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tries, and ranks, and ages, and natural tempers, and habits, and characters, and acquirements; to judge how humanizing the effect upon society would be, were Christianity to be generally received as the main spring and rule of conduct. How indeed could its effects be other than most humanizing, when by forbidding pride, revenge, sensuality, sloth, the love of money, the love of pleasure, and every thing else that hardens or brutalizes the heart, it strikes at all the roots and sources of savageness of every kind; or rather raises the heart above them, to humility, meekness, temperance, truth; and by a happy combination of opposite excellencies contrives to unite industry and activity with contentedness, and teaches men to be forgiving and self-denying, without making them cowardly or unsocial? For the progress of mankind it provides, by enjoining us to forget the things which are behind, and press forward to the things before us, till we all attain to the perfection of the All-perfect; while it secures the stability and good order of society by the family links of brotherly love.

Such, I need not say to you, would naturally have been my topics, had I attempted to prove the truth which, as it was, I barely enunciated. Their enumeration is enough to convict me of the great

imprudence of undertaking a plan which it was impossible to execute. Instead of completing the building I had designed, I did little, beside clearing away rubbish, and pillar or two of the portico.

perhaps raising a Defective however

me I cannot with

as my work is, it seems to propriety defer its publication any longer. Allow me, Sir, respectfully to dedicate it to you, and to my brethren the Clergy of your Archdeaconry, in the hope that their friendly anticipations of its usefulness may not prove altogether groundless, and that the Sermon with all its faults may conduce to the edifying of its readers.

I remain, my dear Sir,

Your much obliged

and obedient servant,

Alton, Sept. 29th, 1832.




LUKE viii. 35.

And they came to Jesus, and found the man out of whom the devils were departed, sitting at the feet of Jesus, clothed and in his right mind.

I have selected these words for the groundwork of my discourse, because they appear to me to furnish a very striking instance of the benefits which true religion is capable of conferring on society. The wretch who had been driven by the devil into the wilderness, who had been often bound with chains and fetters, and the chains had been plucked asunder by him, and the fetters broken in pieces, for none could tame him,-is at once an emblem and an example of human nature in a savage state. Take from the story all which is supernatural and

peculiar to the time of our Saviour's stay on earth; and what remains? A man untamable by force, and hardened against punishment, reclaimed to civilized habits by the gospel. No apology, I should hope, can be necessary for considering the story under this point of view. Our Saviour's miracles are so generally recognised to be more than proofs of power; over and above their importance as evidence of his authority, they are so universally acknowledged and felt to have a spiritual and moral value; when we read, for instance, of his cleansing some poor leper, we are so naturally led to think of the fouler leprosy of sin which he washed away; when we speak of his having raised the dead, we are all of us so accustomed to ascend from the letter to the spirit, and to direct the minds of our hearers to that diviner act of mercy whereby he has raised the dead in trespasses and sins; that I trust I shall be pardoned for following a similar course on the present occasion, and for calling your attention to one of the moral truths latent in the miracle of Gadara.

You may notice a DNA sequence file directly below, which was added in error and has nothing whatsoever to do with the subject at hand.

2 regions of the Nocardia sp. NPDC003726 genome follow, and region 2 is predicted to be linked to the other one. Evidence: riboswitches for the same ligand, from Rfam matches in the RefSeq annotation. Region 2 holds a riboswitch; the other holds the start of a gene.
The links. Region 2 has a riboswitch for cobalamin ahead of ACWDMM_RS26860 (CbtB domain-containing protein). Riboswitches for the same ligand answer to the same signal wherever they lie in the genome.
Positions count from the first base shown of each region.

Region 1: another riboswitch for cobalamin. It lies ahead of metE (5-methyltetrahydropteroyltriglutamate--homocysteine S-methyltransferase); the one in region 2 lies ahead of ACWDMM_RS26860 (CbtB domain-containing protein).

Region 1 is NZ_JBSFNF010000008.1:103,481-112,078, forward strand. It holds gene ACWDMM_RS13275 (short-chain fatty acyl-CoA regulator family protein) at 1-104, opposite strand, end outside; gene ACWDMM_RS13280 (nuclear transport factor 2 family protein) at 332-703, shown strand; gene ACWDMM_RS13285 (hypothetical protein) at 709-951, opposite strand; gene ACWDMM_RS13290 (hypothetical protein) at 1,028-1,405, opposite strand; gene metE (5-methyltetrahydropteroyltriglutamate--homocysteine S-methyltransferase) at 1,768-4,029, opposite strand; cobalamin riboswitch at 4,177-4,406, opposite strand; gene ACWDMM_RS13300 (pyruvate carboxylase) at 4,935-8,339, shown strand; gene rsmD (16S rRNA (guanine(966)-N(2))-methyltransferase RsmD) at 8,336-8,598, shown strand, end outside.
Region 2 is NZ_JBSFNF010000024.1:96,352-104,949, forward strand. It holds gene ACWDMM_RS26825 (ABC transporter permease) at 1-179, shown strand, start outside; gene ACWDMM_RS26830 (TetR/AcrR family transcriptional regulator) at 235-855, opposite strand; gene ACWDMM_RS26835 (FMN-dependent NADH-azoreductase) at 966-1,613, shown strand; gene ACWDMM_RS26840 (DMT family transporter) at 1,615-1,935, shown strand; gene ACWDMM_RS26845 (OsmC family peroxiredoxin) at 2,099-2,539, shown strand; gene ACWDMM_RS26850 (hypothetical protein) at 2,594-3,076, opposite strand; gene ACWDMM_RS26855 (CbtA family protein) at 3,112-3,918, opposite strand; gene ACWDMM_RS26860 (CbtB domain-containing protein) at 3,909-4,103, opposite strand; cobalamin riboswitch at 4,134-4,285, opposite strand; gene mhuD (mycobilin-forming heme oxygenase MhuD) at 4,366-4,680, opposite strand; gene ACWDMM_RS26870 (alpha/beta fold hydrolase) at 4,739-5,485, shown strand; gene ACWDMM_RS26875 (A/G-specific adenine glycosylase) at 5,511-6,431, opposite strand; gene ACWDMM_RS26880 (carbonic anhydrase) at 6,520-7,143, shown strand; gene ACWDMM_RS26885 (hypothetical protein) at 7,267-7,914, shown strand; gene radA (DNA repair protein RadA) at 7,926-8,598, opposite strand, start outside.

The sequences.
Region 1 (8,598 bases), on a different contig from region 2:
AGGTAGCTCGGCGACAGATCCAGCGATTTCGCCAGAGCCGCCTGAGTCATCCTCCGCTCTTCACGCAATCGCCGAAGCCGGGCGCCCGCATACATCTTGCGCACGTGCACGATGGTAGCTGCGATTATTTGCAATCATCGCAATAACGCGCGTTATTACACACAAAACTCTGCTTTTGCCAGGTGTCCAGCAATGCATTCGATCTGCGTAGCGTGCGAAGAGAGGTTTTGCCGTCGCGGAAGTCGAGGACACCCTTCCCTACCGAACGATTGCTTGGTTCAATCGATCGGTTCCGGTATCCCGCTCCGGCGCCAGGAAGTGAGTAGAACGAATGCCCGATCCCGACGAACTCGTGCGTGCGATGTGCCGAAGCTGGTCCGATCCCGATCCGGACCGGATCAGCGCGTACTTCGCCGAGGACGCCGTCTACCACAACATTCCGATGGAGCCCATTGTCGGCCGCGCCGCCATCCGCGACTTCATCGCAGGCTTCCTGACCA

The truth, if I apprehend it rightly, amounts to this: that religion can win its way to hearts barred against every other influence; that it can soften and conquer dispositions, which would else remain intractable and savage; and that hereby, in addition to all its other and higher merits, it

establishes a title to be considered the great humanizer of mankind.

This, if I mistake not, is the truth involved in the miracle and a most important and practical truth it is. Let none imagine it applicable only to men in the under stages of society, or fancy it can in no wise concern us. Experience has evinced, and is evincing daily, that men of savage hearts and savage deeds may be generated from the offscourings of civilization, no less than amid the barrenness of the desert. Nay, of the two extremes, the savages of civilization are the more dangerous; inasmuch as with the same untamable dispositions they combine greater knowledge, fiercer passions, ampler means, and above all a larger field for mischief. The heart sickens at considering what evil might be done by a few hands, if the rich and brittle edifice of prosperity, which by God's permission has been so laboriously reared in this country during a long succession of generations, were abandoned by him even for a few short moments to human laws and human vigilanee. When the Lord had ceased to keep the city, we should soon find that the watchman waketh but in vain. For what, after all, can human laws avail against men who own no moral tie? The crafty elude, the sanguine overlook, the violent defy them. Apart from their moral obligation, their

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